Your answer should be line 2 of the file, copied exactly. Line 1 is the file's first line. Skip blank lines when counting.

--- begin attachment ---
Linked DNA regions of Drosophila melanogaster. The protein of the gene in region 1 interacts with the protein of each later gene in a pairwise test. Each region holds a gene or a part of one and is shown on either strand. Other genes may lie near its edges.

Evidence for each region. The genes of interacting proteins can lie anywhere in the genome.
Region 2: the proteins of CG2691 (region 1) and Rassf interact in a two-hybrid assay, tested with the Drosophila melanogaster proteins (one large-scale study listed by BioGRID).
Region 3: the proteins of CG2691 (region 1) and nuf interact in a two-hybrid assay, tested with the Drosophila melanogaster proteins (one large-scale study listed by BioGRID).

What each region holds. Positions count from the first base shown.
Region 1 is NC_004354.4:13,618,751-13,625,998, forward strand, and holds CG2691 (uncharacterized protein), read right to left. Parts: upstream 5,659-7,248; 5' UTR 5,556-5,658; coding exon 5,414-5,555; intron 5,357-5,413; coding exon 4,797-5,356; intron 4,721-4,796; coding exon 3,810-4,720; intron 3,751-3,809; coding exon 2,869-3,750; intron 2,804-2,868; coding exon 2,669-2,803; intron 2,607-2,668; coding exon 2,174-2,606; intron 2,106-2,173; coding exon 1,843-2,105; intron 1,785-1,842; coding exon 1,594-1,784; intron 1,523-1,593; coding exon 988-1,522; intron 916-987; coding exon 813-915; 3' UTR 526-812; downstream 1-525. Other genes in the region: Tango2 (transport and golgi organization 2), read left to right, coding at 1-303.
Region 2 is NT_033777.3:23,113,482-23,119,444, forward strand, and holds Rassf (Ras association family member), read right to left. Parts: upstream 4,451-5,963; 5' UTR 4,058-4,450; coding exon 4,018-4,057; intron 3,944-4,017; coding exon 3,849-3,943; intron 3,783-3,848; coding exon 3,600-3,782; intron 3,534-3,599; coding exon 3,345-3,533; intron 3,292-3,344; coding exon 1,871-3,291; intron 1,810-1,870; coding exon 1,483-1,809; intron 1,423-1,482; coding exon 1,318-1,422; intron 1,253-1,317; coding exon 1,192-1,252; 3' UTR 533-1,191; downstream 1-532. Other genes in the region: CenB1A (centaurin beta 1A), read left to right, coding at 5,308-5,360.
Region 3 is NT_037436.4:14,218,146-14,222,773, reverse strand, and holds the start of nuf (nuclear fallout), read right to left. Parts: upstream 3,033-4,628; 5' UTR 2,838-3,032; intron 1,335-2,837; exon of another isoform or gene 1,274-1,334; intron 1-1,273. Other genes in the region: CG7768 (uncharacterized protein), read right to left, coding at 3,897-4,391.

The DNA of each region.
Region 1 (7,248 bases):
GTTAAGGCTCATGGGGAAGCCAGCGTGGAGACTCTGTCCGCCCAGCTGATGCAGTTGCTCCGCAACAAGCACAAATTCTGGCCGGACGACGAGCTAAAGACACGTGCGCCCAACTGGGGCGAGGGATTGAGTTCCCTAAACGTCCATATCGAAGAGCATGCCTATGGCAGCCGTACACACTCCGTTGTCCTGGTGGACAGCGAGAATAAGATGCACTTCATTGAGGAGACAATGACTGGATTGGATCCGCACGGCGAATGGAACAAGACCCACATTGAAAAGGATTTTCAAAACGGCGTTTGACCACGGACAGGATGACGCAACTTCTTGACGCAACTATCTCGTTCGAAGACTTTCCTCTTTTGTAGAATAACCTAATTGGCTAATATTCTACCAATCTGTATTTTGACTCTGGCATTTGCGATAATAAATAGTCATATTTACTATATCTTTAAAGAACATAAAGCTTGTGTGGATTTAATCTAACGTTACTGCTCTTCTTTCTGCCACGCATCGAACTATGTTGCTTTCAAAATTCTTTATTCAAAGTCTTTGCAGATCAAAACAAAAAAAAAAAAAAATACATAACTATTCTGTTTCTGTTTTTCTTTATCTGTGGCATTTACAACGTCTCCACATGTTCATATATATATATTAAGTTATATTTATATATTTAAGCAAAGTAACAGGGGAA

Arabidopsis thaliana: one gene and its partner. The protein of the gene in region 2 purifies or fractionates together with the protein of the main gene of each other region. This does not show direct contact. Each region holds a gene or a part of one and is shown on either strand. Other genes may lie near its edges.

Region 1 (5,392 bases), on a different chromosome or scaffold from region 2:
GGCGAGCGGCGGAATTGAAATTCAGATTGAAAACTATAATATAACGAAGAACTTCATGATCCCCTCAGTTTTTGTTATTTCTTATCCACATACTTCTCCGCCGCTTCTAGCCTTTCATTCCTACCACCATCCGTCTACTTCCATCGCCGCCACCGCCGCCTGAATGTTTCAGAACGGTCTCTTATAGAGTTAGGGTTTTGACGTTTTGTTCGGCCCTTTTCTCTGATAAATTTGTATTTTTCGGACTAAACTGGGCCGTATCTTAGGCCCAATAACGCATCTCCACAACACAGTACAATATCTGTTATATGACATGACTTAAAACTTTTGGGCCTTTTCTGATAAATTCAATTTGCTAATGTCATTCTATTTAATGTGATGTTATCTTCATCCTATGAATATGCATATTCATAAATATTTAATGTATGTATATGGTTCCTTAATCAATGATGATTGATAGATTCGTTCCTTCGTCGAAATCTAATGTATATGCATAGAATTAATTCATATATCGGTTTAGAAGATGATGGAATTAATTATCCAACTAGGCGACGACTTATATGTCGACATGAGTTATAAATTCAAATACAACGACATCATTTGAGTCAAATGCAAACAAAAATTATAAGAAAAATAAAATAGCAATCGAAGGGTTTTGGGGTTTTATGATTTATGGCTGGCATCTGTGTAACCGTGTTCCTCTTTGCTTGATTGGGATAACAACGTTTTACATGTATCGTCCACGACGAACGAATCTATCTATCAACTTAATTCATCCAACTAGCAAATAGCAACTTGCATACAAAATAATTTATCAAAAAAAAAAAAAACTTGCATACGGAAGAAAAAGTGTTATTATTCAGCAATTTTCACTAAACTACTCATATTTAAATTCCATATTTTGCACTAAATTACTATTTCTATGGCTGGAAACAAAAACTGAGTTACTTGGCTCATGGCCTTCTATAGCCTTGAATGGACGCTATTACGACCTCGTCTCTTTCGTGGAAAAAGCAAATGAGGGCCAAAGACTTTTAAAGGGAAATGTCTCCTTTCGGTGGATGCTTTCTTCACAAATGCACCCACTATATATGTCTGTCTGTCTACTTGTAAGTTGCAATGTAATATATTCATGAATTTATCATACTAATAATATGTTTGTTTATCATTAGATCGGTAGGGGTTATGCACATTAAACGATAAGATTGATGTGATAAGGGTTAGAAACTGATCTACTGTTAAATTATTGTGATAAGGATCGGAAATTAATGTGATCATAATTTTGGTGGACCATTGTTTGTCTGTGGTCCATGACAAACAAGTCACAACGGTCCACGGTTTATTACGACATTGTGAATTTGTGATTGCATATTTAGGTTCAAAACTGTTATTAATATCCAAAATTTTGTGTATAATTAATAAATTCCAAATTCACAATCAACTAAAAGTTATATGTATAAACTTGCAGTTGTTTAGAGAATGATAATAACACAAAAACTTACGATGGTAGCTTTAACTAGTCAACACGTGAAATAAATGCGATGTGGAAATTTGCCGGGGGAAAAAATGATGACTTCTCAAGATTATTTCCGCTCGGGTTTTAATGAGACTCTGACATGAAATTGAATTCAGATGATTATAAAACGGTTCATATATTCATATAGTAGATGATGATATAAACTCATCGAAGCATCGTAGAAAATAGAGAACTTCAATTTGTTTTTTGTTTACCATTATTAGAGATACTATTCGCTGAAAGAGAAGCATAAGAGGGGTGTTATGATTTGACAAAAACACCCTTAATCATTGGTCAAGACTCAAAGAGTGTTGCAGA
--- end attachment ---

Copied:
Evidence for each region. The genes of interacting proteins can lie anywhere in the genome.